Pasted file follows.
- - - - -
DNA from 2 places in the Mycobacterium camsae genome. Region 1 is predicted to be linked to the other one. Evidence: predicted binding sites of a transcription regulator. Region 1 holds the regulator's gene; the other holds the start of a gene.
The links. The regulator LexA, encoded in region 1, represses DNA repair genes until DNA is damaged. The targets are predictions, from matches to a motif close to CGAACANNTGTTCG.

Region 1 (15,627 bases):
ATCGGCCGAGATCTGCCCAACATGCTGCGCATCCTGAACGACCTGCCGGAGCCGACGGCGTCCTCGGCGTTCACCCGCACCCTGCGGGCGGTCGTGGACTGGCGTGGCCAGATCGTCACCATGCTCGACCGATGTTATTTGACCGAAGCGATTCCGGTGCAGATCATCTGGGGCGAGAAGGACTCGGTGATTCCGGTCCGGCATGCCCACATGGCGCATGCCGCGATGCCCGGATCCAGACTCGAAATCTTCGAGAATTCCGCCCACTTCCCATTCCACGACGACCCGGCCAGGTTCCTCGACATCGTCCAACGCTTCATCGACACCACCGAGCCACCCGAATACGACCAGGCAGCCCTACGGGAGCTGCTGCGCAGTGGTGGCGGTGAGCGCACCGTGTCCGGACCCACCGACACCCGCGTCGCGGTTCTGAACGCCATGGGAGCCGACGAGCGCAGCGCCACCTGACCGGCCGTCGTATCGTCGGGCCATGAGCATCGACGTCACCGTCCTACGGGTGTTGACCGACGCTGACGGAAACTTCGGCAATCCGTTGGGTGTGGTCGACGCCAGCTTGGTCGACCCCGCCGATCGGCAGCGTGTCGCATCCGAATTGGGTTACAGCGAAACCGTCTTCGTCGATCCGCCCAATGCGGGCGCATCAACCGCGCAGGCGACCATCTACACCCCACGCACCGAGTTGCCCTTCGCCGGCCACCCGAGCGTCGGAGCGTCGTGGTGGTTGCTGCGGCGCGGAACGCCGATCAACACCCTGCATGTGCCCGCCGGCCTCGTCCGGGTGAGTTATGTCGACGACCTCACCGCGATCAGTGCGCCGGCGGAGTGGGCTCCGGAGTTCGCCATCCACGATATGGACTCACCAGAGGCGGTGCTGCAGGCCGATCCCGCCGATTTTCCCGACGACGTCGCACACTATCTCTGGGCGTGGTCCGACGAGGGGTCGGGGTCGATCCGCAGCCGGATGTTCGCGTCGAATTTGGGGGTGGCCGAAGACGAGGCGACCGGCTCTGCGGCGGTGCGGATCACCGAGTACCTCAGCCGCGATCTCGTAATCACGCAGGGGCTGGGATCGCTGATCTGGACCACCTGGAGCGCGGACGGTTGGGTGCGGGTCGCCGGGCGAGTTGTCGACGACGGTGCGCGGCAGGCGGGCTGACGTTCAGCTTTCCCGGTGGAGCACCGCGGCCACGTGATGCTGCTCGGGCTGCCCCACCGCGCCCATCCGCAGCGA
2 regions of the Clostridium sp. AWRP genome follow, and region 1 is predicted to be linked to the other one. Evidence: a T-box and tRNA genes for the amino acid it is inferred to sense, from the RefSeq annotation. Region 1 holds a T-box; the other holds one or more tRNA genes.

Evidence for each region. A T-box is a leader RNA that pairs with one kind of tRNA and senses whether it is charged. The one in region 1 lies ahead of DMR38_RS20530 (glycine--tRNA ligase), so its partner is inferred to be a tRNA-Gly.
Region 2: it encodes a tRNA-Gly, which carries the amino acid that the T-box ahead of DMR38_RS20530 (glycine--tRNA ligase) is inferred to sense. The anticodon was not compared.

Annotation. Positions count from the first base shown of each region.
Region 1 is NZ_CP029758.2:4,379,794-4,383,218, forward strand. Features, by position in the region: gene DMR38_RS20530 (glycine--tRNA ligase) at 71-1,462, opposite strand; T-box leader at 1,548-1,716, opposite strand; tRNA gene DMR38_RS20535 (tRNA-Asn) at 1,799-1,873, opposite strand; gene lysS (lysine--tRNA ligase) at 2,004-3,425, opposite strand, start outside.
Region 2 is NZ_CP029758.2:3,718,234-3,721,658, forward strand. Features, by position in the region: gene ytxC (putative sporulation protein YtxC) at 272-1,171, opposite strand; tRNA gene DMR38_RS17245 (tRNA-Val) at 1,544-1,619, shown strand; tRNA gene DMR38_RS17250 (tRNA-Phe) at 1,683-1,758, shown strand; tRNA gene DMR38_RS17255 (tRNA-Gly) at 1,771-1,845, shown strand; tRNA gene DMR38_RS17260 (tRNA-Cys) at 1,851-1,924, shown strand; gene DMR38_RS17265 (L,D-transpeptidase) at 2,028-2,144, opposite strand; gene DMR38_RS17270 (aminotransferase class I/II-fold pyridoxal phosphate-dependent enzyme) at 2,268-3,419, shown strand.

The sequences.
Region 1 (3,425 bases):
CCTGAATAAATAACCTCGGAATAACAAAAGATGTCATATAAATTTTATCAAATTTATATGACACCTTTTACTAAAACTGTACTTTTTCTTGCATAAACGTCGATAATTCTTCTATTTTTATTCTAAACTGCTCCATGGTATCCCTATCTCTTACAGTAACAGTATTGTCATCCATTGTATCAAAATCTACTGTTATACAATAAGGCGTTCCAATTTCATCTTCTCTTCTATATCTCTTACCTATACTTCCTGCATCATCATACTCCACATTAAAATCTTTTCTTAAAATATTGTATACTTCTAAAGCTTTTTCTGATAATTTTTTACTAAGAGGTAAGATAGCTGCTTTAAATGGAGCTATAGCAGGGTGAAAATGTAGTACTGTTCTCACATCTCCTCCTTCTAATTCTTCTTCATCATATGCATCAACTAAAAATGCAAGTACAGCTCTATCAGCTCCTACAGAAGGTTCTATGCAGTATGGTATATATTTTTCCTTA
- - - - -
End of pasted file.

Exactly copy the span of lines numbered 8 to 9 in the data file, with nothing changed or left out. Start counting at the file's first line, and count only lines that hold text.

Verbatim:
Annotation. Positions count from the first base shown of each region.
Region 1 is NZ_CP029758.2:4,379,794-4,383,218, forward strand. Features, by position in the region: gene DMR38_RS20530 (glycine--tRNA ligase) at 71-1,462, opposite strand; T-box leader at 1,548-1,716, opposite strand; tRNA gene DMR38_RS20535 (tRNA-Asn) at 1,799-1,873, opposite strand; gene lysS (lysine--tRNA ligase) at 2,004-3,425, opposite strand, start outside.